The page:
Tag Archives: Stefi Weisburd

The St. Lawrence Book Award Early Bird Special

Black Lawrence Press is now accepting submissions for the 2010 St. Lawrence Book Award, an annual award that is given for an unpublished collection of short stories or poems. The St. Lawrence Book Award is open to any writer who has not yet published a full-length collection of short stories or poems. The winner of this contest will receive book publication, a $1,000 cash award, and ten copies of the book. Prizes are awarded on publication.

Previous winners of The St. Lawrence Book Award include Marcel Jolley, Stefi Weisburd, Jason Tandon, Fred McGavran, and Yelizaveta P. Renfro. Last year’s winner was Brad Ricca.

The entry fee for the prize is $25 and the deadline is August 31, 2010.

Because we know that many writers have been hit especially hard by the economic downturn, we are offering a fantastic early bird special. If you submit your manuscript to The St. Lawrence Book Award before June 30, 2010, we will only charge you the price of one of our titles. The choice is yours. Most of our titles are priced between $14 and $18. (And we carry great chapbooks that are only $9!)

Here’s how it works:

1) Go to www.blacklawrencepress.com.

2) Click on the “Books” button on the left side of the page.

3) Order a title that interests you.

4) Shortly after placing your order, you will receive an email from Paypal with your receipt. Keep that for your records. Don’t worry about forwarding it to us; we can cross-check everything on our end.

5) Send your cover letter and manuscript to editors@blacklawrencepress.com before June 30, 2010. In your cover letter, note the title that you purchased.

6) That’s it!

We look forward to reading your submissions!

-The Black Lawrence Press Team

National Poetry Month Wrap-Up

As April draws to a close, we’d like to extend our heartfelt thanks to the Black Lawrence Press authors who participated in our National Poetry Month feature:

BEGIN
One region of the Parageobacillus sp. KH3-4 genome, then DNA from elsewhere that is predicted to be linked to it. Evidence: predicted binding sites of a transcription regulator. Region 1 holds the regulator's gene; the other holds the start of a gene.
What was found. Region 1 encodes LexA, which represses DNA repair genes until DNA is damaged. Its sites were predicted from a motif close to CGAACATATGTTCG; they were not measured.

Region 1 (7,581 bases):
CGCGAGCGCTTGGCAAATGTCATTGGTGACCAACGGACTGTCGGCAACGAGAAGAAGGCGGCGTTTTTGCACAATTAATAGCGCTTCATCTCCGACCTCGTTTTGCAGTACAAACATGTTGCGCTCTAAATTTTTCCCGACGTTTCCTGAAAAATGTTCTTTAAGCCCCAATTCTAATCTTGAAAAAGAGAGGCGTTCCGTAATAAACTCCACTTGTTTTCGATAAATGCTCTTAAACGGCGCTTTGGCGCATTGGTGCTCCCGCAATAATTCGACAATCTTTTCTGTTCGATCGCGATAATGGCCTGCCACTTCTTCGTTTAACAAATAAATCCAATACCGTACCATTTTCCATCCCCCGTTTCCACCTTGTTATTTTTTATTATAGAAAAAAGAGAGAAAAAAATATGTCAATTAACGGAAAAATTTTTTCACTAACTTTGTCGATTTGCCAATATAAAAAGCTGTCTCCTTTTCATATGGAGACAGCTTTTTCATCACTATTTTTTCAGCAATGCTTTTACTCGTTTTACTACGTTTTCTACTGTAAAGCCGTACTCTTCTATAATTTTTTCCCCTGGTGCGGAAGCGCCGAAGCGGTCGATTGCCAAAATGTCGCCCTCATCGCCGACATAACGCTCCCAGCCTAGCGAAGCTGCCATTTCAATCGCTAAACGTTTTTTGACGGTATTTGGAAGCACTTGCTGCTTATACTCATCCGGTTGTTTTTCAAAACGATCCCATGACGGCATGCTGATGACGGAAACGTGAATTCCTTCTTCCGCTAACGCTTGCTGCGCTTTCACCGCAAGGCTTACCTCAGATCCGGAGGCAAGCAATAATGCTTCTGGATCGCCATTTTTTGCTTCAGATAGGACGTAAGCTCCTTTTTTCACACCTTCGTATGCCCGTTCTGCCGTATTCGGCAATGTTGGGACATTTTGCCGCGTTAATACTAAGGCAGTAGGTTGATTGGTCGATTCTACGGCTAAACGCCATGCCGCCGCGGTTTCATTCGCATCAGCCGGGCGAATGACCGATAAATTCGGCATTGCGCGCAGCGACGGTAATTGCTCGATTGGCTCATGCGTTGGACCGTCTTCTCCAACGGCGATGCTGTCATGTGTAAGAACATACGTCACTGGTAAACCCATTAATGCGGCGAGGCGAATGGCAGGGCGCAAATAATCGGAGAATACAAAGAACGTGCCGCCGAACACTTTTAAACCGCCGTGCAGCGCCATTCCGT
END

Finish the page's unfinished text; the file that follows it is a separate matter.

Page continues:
David Rigsbee, “Pilot House
Marcela Sulak, “Pomelo With Fallen Angel
Shelley Puhak, “War
T.J. Beitelman, “The Inciting Incident
Laura McCullough, “The Ellisionist
Jason Tandon, “Work
Abayomi Animashaun, “A New Religion
Carol Guess, “Kicks
Joe Wilkins, “A Roadside Diner in Iowa
Lisa Fay Coutley, “In the Carnival of Breathing
Matthew Gavin Frank, “After Il Sergente Serbo e Sua Moglie
Michele Battiste, “Nobody Leaves
Katharine Rauk, “How Many Weeks are in a Day and How Many Years in a Month?
Brent Goodman, “Another Prayer
Stefi Weisburd, “Behind My Ear is a Little Palace in Broad Daylight
Larry Matsuda, “Arc de Triomphe, 2003 Invasion of Iraq
Sandra Kolankiewicz, “Winter Sonata
Frank Matagrano, “Waiting with Alexandria for Her Mom
Hayden Saunier, “Beach
Kevin Pilkington, “Milk
Michael Hemmingson, “Sedona
Erica Wright, “Reservoir
Keith Taylor, “At the Living Creche
James Reidel, “Ave Maria afarensis
Helen Marie Casey, “Mary Dyer’s Courtship
Brad Ricca, “Workshop
Daniele Pantano, “The Oldest Hands in the World
Julia Cohen, “Panic at My Wilderness
Rachel Galvin, “In Cambium Lucida

And most importantly, thank you to everyone who read, shared, and commented on these poems — you’ve made this event a big success!

National Poetry Month Spotlight: Stefi Weisburd


…………………………………..-acupuncture appointment

Naturally I think of Him when she taps the needle into the top of my foot.   So this is the oft-spoken-of willingness to be pricked on a deity’s meridian, blood beading up waxy like a bindi.   Under my skin, I picture migraine demons grown frantic as steel pokes through a pore;  Godzilla over Tokyo.   Dr. Li posts a lightning rod on the top of my head as if she were a pilgrim to the North Pole.   This is where pain pools after commuting from my neck in tiny axiomatic taxies.   Listen.   Behind my knee, the universe hums in its velvet bag.  Through my wrists, a pulse shimmers with electric eels.   I imagine leaking out through the needles, diffusing into the little room papered with Chinese music.   Imagine sleep gently tacked to the table like a beetle specimen.   How dream minions shriek and scatter when Dr. Li returns, bursting into the dark.   I have not yet been resurrected I want to proclaim but she is already extracting that desire.   Seven times she carries the needles, like offerings, to the red box.  Traffic outside is relentless.   She says go home little godling.   Put on your socks.

Q: Do you remember where you were and what you were doing on the day you wrote the above poem?